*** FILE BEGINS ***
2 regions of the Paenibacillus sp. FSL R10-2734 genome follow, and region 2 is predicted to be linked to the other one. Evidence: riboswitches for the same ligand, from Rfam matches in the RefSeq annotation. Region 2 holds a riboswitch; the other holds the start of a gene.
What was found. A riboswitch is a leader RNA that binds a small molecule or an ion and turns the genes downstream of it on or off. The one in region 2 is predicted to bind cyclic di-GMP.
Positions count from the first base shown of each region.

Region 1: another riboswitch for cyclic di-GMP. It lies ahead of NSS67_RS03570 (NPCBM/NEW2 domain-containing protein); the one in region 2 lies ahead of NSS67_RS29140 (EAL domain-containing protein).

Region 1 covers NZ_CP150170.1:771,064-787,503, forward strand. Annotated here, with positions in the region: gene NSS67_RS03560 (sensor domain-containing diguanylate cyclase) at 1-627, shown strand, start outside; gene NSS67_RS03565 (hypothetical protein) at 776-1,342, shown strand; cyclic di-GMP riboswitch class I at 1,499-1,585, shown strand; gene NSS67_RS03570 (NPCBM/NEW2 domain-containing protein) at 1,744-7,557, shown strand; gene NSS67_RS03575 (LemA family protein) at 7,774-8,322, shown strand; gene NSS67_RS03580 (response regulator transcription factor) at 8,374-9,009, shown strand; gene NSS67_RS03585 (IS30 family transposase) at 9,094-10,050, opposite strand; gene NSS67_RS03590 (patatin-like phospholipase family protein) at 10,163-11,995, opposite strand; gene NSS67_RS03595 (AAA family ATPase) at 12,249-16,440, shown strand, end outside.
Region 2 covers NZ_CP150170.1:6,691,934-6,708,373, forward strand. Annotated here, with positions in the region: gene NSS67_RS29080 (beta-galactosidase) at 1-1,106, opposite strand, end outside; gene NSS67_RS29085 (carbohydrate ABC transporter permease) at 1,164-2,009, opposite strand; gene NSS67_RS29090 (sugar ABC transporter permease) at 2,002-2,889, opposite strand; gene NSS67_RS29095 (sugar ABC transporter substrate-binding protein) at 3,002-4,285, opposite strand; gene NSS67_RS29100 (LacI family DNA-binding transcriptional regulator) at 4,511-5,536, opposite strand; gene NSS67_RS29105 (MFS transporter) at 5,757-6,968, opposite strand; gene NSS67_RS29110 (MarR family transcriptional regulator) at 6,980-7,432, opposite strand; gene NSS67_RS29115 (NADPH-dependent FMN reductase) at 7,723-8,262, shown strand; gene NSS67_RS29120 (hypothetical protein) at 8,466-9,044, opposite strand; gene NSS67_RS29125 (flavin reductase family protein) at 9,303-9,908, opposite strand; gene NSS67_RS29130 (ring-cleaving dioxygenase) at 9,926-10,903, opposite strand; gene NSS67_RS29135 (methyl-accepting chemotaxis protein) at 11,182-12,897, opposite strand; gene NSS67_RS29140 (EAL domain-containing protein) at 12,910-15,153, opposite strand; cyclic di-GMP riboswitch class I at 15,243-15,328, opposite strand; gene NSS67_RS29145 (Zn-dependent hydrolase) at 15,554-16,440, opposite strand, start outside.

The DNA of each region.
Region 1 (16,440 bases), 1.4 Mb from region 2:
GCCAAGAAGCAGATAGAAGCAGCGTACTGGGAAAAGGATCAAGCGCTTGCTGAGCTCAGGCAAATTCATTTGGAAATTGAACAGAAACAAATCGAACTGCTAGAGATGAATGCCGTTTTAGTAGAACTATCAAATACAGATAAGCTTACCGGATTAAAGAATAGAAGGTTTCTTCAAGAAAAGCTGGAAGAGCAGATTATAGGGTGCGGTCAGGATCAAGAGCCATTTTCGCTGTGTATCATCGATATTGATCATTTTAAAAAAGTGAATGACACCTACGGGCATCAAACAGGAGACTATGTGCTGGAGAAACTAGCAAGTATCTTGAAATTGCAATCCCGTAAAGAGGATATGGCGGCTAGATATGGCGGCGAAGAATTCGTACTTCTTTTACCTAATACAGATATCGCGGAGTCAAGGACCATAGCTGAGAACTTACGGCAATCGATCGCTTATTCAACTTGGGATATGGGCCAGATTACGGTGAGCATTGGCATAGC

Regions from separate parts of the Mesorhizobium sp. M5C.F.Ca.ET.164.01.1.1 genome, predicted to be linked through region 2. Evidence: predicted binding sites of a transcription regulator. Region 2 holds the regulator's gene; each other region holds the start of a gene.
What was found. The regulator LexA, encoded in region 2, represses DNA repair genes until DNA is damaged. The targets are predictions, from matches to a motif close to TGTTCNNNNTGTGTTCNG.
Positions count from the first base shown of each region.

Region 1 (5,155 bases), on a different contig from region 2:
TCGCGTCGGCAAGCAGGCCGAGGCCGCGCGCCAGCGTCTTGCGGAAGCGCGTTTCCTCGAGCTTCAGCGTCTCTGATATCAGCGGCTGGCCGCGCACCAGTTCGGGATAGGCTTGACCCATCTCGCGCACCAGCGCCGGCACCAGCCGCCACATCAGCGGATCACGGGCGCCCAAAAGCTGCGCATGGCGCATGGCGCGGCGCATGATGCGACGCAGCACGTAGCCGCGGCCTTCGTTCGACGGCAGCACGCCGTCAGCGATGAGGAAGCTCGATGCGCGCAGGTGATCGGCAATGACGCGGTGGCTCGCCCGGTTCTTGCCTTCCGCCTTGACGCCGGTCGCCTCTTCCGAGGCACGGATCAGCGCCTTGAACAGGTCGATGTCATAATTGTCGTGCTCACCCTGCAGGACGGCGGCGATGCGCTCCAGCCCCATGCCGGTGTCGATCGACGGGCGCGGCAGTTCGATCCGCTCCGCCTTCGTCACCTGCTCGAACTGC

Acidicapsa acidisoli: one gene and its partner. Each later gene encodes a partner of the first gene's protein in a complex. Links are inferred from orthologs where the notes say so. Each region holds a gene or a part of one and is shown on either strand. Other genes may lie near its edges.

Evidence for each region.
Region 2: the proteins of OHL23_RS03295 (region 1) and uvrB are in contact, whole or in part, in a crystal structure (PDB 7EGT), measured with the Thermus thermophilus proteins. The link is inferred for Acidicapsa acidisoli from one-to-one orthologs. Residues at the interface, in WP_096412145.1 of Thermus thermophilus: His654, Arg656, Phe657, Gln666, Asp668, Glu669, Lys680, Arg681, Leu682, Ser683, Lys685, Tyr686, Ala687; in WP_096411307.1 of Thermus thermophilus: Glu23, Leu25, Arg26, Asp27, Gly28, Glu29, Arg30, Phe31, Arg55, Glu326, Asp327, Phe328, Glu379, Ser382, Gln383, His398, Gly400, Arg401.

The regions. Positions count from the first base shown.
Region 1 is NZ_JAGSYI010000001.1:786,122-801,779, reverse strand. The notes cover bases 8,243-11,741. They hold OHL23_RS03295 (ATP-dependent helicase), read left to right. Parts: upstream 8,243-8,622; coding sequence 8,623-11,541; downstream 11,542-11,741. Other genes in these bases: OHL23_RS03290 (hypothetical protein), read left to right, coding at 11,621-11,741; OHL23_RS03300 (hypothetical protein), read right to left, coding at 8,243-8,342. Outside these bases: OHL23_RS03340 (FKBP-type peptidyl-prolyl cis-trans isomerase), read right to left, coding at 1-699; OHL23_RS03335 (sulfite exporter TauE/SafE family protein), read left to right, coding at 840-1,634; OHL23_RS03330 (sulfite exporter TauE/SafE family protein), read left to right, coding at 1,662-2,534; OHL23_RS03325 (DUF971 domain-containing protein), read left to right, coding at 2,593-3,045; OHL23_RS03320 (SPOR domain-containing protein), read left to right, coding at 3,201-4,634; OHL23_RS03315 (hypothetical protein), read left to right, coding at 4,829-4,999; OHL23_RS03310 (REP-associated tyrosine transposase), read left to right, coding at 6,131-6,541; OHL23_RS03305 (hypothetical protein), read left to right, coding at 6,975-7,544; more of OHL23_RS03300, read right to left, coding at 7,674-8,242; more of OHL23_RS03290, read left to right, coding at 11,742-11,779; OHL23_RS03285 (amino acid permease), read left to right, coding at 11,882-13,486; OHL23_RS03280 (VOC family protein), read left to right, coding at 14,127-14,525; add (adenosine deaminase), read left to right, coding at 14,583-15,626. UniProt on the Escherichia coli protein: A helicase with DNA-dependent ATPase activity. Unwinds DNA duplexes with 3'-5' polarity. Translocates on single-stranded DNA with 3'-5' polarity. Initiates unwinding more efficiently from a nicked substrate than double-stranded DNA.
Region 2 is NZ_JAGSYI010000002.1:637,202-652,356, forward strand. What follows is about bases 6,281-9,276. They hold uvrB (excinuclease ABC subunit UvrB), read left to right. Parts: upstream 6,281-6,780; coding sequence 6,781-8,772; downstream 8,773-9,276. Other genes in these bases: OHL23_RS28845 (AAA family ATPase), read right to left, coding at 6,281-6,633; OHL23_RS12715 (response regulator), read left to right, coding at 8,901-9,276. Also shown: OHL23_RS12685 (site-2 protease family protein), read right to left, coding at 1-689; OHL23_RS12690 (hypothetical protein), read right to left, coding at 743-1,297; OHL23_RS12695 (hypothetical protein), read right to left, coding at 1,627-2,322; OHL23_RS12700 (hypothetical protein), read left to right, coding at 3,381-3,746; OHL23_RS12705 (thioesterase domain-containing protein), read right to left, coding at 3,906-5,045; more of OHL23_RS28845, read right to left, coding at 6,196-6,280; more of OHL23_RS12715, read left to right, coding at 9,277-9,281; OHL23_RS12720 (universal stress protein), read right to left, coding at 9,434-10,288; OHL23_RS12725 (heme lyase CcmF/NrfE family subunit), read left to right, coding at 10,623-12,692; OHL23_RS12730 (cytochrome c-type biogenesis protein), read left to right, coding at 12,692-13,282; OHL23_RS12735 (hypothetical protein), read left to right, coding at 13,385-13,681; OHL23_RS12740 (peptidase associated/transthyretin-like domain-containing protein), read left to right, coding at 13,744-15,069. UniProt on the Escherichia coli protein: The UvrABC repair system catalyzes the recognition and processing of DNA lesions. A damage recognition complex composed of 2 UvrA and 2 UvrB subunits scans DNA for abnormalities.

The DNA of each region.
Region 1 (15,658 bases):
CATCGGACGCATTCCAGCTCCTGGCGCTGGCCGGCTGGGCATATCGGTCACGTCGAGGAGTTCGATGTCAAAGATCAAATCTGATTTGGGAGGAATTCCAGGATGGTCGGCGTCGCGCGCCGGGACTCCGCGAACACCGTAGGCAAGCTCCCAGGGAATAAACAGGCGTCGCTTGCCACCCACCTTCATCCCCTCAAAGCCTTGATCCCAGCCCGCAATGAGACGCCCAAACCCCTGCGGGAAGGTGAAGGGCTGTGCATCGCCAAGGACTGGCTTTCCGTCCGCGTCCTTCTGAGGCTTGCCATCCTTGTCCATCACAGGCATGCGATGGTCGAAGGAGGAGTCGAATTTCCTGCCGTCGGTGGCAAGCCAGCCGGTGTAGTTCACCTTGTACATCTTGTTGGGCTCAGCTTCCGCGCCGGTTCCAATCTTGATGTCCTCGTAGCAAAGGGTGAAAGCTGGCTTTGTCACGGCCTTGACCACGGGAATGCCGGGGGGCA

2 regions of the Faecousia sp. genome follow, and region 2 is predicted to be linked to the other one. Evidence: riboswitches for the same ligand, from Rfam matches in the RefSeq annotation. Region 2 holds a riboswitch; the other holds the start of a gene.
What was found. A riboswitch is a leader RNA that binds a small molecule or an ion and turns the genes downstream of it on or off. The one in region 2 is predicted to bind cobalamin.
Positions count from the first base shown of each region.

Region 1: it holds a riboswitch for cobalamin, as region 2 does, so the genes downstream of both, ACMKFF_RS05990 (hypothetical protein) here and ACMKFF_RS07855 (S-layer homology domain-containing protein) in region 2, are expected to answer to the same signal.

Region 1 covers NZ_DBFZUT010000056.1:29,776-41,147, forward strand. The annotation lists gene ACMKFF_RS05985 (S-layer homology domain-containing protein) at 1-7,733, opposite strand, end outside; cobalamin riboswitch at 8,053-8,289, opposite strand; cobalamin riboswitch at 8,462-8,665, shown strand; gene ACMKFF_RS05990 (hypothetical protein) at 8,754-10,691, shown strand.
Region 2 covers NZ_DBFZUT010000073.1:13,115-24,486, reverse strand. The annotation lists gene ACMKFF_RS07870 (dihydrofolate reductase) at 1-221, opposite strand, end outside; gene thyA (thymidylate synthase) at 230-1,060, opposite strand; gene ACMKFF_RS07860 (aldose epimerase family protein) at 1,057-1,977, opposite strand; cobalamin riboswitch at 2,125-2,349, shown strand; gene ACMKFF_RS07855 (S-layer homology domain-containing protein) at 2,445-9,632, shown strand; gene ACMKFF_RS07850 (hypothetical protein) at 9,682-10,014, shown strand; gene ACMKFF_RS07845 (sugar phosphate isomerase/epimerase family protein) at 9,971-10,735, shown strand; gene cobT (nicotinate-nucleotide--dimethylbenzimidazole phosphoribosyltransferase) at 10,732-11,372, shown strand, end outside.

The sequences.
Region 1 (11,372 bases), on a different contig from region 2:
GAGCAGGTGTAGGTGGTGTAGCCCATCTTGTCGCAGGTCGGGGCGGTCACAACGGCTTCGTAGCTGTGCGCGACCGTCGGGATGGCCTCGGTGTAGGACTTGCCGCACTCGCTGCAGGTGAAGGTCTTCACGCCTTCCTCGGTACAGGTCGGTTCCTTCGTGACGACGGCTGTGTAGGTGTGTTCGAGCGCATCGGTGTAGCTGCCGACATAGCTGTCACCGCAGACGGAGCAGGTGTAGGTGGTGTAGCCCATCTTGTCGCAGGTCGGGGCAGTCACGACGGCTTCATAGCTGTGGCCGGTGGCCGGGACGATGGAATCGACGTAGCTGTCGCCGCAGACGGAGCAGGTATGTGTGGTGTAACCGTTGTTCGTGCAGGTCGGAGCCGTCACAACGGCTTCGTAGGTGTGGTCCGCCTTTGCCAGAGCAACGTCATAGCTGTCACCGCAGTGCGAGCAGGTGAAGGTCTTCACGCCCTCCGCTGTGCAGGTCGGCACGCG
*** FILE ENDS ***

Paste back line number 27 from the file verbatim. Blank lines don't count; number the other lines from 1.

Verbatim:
Region 1: it holds a riboswitch for cobalamin, as region 2 does, so the genes downstream of both, ACMKFF_RS05990 (hypothetical protein) here and ACMKFF_RS07855 (S-layer homology domain-containing protein) in region 2, are expected to answer to the same signal.